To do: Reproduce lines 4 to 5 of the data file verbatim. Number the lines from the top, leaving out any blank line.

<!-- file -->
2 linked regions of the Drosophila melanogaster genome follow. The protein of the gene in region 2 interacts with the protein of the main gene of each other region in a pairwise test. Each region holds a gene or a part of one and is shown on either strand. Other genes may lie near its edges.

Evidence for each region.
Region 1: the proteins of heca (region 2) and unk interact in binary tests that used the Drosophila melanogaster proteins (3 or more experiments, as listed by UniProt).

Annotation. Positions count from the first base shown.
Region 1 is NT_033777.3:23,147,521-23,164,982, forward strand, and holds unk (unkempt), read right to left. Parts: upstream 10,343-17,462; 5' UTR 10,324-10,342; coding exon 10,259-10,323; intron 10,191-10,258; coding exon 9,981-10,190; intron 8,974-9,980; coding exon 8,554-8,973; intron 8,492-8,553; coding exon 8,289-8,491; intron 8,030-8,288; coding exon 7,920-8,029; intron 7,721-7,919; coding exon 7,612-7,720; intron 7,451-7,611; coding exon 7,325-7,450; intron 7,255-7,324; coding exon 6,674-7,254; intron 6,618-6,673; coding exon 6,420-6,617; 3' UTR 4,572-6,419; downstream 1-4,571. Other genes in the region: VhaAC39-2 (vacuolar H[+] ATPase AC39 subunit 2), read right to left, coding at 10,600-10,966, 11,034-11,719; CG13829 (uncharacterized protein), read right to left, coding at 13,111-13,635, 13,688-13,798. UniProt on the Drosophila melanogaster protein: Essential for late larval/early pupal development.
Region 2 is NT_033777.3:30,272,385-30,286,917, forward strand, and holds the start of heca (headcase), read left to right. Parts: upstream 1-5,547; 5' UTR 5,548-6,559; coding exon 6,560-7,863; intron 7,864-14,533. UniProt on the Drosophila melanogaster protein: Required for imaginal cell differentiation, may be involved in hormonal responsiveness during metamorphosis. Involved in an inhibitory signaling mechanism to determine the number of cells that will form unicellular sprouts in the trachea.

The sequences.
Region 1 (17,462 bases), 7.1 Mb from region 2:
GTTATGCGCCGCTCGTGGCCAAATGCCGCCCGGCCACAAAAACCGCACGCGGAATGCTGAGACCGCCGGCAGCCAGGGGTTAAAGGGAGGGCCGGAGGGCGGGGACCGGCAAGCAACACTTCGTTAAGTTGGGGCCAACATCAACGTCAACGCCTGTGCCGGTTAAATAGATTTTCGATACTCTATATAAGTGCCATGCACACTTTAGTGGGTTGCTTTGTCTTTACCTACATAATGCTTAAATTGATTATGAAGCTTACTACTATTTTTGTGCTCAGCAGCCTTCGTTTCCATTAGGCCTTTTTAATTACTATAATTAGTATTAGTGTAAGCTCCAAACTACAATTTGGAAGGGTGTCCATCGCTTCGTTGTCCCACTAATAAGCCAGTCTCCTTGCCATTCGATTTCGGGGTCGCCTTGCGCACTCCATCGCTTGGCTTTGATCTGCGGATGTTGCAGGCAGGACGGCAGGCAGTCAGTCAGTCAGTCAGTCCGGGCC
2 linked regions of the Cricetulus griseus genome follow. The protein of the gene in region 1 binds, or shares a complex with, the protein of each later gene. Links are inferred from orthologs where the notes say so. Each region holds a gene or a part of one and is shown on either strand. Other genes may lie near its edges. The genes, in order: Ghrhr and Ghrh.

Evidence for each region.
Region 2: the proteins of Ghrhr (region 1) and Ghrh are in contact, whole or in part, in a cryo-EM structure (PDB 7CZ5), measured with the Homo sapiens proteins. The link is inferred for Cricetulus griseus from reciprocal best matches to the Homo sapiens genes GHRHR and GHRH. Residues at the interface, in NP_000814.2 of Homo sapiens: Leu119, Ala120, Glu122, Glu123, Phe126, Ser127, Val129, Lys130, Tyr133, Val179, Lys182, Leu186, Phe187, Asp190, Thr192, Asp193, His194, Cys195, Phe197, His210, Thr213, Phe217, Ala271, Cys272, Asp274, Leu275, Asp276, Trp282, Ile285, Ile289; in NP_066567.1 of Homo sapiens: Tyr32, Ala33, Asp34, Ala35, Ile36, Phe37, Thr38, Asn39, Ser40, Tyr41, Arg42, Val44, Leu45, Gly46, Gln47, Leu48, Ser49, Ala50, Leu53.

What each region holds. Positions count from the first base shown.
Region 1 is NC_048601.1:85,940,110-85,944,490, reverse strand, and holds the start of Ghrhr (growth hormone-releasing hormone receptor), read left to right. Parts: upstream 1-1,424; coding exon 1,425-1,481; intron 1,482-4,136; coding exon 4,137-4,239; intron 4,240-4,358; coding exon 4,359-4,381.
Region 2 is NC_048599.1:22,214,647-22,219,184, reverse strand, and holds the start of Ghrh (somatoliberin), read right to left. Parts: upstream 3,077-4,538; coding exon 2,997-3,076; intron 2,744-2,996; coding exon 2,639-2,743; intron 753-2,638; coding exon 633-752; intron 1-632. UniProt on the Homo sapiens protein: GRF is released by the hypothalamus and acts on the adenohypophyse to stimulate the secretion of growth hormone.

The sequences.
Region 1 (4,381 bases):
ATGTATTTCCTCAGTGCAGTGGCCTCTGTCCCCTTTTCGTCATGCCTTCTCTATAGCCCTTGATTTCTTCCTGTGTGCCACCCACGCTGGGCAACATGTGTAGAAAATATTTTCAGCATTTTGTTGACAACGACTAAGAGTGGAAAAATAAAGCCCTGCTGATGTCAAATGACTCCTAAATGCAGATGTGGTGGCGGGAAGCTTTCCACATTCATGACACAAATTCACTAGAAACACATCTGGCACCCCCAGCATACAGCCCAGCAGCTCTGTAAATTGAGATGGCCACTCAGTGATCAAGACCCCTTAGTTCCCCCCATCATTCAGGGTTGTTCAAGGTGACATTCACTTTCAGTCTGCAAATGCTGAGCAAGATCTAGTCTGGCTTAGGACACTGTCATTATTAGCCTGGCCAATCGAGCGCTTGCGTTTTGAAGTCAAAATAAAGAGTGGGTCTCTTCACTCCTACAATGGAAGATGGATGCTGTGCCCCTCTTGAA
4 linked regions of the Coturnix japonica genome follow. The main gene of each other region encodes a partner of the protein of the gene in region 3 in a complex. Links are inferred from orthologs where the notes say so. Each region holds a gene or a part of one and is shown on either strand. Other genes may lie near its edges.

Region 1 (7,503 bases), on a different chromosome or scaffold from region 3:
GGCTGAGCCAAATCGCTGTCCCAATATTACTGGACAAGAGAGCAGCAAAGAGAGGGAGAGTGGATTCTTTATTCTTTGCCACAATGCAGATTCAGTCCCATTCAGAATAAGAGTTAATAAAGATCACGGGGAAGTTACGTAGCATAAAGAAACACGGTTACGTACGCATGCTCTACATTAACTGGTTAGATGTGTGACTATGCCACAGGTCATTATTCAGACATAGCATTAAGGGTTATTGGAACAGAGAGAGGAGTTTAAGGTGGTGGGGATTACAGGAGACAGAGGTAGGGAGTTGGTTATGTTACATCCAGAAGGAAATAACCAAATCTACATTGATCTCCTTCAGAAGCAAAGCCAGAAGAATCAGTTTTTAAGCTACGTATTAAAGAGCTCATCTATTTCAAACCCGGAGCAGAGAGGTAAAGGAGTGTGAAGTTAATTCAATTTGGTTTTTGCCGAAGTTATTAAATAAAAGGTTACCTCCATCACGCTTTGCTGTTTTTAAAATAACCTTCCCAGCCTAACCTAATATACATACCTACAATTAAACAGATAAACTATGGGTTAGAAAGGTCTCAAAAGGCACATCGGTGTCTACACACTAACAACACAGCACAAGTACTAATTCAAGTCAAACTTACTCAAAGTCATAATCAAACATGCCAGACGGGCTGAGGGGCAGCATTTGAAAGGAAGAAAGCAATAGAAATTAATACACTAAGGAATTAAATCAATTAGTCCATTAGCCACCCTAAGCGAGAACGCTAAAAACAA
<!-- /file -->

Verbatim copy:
Annotation. Positions count from the first base shown.
Region 1 is NT_033777.3:23,147,521-23,164,982, forward strand, and holds unk (unkempt), read right to left. Parts: upstream 10,343-17,462; 5' UTR 10,324-10,342; coding exon 10,259-10,323; intron 10,191-10,258; coding exon 9,981-10,190; intron 8,974-9,980; coding exon 8,554-8,973; intron 8,492-8,553; coding exon 8,289-8,491; intron 8,030-8,288; coding exon 7,920-8,029; intron 7,721-7,919; coding exon 7,612-7,720; intron 7,451-7,611; coding exon 7,325-7,450; intron 7,255-7,324; coding exon 6,674-7,254; intron 6,618-6,673; coding exon 6,420-6,617; 3' UTR 4,572-6,419; downstream 1-4,571. Other genes in the region: VhaAC39-2 (vacuolar H[+] ATPase AC39 subunit 2), read right to left, coding at 10,600-10,966, 11,034-11,719; CG13829 (uncharacterized protein), read right to left, coding at 13,111-13,635, 13,688-13,798. UniProt on the Drosophila melanogaster protein: Essential for late larval/early pupal development.